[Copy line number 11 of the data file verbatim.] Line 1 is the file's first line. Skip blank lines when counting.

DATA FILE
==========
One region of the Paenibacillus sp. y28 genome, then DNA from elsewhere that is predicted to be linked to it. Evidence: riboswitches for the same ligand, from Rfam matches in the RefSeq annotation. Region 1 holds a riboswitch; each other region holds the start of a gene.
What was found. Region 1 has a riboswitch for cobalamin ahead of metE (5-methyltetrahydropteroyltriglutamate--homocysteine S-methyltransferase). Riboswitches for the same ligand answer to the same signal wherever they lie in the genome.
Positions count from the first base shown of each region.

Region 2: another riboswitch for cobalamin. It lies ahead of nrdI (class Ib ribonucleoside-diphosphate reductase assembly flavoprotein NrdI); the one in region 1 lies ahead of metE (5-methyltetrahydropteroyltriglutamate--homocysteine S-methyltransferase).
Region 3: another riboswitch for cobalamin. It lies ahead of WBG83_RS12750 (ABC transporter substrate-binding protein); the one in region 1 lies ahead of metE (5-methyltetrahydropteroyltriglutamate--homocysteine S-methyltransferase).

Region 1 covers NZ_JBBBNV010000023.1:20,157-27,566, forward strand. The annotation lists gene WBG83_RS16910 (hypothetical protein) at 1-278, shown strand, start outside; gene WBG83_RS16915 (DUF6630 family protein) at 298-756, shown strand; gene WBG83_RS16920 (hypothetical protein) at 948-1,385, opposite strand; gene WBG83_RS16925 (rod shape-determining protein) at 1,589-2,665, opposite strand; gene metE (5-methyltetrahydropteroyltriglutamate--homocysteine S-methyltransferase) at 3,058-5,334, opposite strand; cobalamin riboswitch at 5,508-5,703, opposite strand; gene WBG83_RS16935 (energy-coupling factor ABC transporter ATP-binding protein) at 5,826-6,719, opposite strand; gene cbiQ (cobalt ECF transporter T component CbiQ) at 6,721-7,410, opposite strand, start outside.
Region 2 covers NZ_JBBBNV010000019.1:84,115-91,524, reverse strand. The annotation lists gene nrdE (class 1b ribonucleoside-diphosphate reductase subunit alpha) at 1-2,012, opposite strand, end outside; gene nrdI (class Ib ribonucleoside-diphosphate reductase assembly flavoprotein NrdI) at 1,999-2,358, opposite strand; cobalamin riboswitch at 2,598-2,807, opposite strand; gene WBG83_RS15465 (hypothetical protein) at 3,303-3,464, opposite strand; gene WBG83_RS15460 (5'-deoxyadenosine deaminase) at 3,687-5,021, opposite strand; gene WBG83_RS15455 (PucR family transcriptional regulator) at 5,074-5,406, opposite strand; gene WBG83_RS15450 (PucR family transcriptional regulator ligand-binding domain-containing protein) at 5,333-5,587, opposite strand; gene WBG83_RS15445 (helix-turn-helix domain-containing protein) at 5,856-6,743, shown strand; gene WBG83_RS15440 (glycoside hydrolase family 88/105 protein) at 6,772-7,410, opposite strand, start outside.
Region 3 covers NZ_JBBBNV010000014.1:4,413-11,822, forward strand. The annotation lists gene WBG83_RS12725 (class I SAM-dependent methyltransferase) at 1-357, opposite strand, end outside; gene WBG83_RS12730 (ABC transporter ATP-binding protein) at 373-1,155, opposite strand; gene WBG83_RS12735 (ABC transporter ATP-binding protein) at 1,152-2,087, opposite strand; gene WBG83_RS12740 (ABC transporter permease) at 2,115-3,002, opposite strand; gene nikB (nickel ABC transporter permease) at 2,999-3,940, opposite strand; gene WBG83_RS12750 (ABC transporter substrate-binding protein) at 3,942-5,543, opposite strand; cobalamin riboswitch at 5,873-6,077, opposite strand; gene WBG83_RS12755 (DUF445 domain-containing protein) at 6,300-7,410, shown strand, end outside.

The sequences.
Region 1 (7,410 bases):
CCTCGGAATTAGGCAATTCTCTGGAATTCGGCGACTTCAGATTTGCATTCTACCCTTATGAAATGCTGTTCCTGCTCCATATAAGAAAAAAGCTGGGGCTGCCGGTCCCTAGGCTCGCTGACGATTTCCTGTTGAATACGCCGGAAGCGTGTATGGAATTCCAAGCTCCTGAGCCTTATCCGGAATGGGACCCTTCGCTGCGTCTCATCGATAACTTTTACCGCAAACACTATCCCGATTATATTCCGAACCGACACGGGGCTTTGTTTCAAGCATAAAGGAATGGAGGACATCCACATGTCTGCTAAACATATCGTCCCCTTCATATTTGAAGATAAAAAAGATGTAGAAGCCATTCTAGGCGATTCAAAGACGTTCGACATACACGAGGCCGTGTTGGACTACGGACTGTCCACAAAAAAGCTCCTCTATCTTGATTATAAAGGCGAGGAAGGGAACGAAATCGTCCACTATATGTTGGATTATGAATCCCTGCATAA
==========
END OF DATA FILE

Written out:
CCTCGGAATTAGGCAATTCTCTGGAATTCGGCGACTTCAGATTTGCATTCTACCCTTATGAAATGCTGTTCCTGCTCCATATAAGAAAAAAGCTGGGGCTGCCGGTCCCTAGGCTCGCTGACGATTTCCTGTTGAATACGCCGGAAGCGTGTATGGAATTCCAAGCTCCTGAGCCTTATCCGGAATGGGACCCTTCGCTGCGTCTCATCGATAACTTTTACCGCAAACACTATCCCGATTATATTCCGAACCGACACGGGGCTTTGTTTCAAGCATAAAGGAATGGAGGACATCCACATGTCTGCTAAACATATCGTCCCCTTCATATTTGAAGATAAAAAAGATGTAGAAGCCATTCTAGGCGATTCAAAGACGTTCGACATACACGAGGCCGTGTTGGACTACGGACTGTCCACAAAAAAGCTCCTCTATCTTGATTATAAAGGCGAGGAAGGGAACGAAATCGTCCACTATATGTTGGATTATGAATCCCTGCATAA